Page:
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Our course examines the musical developments of the Viennese Classical Period. Over the course of roughly seventy-five years (ca. 1750-1825), Europe’s musical landscape is transformed by a reordering of musical conventions. The symphony and the string quartet are newly invented, and the venerable genres of opera, oratorio and concerto continue to be cultivated although in a new language. Baroque certitude has yielded to Classical irony and ambiguity.
As focal points of our study we will develop biographies of Haydn, Mozart and Beethoven with emphasis on family background, training and influences, major positions and representative works. In the case of each, we will do surveys of appropriate genres, e.g. Haydn string quartets, Mozart operas, and Beethoven symphonies. All subjects will be accompanied by relevant musical examples.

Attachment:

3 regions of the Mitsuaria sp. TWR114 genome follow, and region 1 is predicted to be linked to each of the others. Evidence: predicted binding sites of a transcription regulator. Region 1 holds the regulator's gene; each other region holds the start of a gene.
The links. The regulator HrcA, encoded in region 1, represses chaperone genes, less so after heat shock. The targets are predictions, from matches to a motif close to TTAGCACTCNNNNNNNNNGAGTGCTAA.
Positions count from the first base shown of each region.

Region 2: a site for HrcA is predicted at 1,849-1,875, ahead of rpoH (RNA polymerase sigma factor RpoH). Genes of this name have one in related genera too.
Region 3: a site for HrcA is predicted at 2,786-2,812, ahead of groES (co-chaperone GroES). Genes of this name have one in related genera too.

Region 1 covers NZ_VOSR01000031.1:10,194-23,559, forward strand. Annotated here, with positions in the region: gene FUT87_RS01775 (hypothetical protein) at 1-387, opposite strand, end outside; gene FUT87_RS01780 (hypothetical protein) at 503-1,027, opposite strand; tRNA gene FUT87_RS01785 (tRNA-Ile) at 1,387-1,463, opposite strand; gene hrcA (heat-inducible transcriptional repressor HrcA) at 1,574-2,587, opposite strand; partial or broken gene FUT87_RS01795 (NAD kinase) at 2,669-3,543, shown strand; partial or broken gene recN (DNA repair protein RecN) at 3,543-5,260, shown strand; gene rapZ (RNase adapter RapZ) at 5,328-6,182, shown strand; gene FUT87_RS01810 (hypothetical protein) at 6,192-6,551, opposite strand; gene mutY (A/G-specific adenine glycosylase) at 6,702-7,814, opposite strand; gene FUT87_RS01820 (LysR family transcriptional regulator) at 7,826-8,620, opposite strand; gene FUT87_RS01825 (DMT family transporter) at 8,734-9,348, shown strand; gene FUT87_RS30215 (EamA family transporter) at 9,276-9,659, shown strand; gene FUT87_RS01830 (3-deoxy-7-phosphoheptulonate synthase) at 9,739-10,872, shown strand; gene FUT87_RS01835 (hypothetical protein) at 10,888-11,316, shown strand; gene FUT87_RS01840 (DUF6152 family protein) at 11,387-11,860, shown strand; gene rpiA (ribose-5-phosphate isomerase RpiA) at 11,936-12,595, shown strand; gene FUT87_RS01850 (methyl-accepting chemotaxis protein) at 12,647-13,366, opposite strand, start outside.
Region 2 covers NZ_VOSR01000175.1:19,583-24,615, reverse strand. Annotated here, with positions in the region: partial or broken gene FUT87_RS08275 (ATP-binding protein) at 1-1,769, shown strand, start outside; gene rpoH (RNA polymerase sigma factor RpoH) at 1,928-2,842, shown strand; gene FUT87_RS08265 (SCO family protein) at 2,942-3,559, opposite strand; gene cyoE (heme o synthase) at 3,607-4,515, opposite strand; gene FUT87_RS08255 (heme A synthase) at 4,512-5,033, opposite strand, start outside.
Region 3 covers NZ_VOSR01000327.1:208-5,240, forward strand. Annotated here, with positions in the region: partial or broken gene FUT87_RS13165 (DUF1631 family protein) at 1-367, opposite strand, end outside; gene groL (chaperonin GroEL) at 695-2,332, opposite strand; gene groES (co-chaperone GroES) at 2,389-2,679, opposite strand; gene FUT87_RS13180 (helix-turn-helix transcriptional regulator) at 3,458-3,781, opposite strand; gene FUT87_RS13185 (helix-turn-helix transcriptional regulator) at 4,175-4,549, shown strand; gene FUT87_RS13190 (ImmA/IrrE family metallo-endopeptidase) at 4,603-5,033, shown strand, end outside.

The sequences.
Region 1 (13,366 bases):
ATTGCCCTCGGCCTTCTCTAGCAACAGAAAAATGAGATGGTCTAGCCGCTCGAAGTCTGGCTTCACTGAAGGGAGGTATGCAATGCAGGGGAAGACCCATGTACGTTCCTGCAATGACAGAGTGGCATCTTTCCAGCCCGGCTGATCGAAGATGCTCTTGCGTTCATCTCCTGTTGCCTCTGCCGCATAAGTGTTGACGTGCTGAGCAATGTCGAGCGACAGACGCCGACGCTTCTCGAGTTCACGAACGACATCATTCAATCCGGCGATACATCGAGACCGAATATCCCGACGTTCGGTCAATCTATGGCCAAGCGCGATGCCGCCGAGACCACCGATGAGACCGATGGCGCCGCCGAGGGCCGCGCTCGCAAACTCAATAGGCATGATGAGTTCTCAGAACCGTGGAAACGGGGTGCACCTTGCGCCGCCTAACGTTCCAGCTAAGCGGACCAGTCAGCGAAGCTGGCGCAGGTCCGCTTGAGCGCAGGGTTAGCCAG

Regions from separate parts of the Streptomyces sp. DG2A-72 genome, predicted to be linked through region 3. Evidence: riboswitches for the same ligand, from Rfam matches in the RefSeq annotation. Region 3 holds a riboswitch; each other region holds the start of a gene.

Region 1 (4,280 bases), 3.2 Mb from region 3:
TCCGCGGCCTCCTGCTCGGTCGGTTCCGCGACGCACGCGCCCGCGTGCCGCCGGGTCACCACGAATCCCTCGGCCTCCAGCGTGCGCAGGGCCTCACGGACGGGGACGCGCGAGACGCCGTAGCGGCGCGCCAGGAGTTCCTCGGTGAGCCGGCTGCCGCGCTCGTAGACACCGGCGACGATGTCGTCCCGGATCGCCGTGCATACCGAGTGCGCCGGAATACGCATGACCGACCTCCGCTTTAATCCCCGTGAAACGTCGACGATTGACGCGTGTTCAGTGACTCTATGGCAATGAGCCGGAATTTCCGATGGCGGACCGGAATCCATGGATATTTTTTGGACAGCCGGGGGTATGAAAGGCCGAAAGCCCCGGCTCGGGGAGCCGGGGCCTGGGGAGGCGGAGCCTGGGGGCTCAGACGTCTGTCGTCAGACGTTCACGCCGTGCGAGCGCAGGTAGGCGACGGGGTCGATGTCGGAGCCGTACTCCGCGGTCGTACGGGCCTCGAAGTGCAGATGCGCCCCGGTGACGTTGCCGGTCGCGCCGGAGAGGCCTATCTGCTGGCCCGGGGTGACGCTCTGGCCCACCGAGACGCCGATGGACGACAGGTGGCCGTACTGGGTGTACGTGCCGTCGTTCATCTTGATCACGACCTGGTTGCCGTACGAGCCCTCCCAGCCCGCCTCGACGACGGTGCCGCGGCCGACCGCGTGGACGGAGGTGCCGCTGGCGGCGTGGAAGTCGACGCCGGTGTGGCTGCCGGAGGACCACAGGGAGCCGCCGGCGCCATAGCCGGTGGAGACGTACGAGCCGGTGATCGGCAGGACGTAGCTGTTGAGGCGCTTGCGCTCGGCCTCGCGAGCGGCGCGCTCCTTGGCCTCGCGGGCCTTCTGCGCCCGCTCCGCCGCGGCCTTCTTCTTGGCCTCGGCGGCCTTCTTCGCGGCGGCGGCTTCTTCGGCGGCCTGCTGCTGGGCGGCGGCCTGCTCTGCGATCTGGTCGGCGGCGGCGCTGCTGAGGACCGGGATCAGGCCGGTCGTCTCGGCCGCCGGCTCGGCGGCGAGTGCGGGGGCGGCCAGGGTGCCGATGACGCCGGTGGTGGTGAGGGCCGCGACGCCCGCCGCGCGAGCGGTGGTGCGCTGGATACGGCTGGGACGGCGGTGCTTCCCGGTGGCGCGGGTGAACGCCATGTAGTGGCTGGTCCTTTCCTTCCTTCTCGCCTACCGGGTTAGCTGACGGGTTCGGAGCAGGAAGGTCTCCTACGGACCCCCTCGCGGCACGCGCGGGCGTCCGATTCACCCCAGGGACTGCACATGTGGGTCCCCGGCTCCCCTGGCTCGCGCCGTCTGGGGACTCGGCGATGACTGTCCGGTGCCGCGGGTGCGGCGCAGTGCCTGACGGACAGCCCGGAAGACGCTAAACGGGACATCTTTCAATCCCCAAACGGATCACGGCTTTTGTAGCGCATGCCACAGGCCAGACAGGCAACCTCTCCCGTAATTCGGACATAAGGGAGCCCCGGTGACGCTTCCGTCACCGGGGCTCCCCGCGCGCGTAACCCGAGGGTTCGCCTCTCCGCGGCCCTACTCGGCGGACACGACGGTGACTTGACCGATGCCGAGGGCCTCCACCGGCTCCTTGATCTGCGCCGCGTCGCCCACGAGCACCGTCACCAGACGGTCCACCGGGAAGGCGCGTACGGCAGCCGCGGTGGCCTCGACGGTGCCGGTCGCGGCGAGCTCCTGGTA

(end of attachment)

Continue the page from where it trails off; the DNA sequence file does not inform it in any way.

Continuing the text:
Professor Emeritus of Music James Griesheimer earned his doctorate from Indiana University and was a Fulbright scholar to Munich, (1973-75) in musicology. James came to Luther after teaching a few years at Middlebury College in Vermont. At Luther, Griesheimer mostly taught music history courses, and has also done a lot of work in radio, innumerable music camps, retreats, workshops, and public talks on musical topics. By all accounts, he is a fantastic lecturer, and peppers even casual conversation with historical gems. Griesheimer has a talent for animating his material and getting students excited about it too. Griesheimer’s speaking skills are also put to good use during his sermons. Ordained as an Episcopal priest in 2010, he serves parishes in Decorah, Charles City, Waverly and Cedar Falls, Iowa. Griesheimer is president of Symra, the Decorah Norwegian Literary Society, and has also been a private pilot (Cessna 150 and 172) since 1967.